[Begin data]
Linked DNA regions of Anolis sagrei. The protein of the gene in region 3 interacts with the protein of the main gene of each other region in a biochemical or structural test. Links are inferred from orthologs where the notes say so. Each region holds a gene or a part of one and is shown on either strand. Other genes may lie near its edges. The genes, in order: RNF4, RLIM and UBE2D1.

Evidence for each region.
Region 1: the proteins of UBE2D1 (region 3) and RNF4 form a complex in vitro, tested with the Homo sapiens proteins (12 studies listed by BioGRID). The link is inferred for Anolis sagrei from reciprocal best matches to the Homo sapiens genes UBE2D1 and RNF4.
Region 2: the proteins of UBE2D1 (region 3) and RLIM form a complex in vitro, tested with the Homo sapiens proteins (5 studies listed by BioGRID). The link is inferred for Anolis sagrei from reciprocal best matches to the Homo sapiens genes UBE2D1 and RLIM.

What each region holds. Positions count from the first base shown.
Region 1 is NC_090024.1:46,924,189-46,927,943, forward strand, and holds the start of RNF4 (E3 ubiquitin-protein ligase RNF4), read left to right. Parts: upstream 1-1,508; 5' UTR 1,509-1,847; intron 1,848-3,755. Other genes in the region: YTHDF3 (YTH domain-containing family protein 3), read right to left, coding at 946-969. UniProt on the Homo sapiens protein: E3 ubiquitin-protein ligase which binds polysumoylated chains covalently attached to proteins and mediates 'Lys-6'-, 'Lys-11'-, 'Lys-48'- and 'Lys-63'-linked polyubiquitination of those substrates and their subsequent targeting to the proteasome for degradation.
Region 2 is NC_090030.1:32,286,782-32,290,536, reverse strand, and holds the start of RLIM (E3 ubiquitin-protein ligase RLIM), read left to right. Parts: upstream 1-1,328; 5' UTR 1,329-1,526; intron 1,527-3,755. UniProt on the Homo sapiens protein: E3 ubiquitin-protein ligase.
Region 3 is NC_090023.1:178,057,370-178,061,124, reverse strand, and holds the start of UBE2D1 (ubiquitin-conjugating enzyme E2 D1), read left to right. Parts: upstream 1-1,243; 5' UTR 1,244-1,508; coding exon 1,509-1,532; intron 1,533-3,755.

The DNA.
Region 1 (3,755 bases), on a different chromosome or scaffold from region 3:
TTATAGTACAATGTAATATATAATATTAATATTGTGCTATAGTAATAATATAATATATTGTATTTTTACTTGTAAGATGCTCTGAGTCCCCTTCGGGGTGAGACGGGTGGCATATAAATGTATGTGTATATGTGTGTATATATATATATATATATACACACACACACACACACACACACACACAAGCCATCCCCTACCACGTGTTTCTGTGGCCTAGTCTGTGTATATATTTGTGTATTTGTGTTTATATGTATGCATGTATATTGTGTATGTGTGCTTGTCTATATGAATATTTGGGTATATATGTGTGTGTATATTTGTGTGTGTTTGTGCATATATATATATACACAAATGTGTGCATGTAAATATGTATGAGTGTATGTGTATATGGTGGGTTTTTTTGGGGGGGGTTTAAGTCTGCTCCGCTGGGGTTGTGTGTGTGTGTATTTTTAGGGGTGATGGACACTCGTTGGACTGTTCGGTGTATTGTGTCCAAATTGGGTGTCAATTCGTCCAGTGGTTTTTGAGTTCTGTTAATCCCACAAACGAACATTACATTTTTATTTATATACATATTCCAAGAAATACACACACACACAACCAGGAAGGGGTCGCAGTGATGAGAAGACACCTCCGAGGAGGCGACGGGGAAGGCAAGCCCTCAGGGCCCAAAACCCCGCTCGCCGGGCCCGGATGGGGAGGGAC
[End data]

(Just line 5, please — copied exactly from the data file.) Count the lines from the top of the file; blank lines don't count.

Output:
What each region holds. Positions count from the first base shown.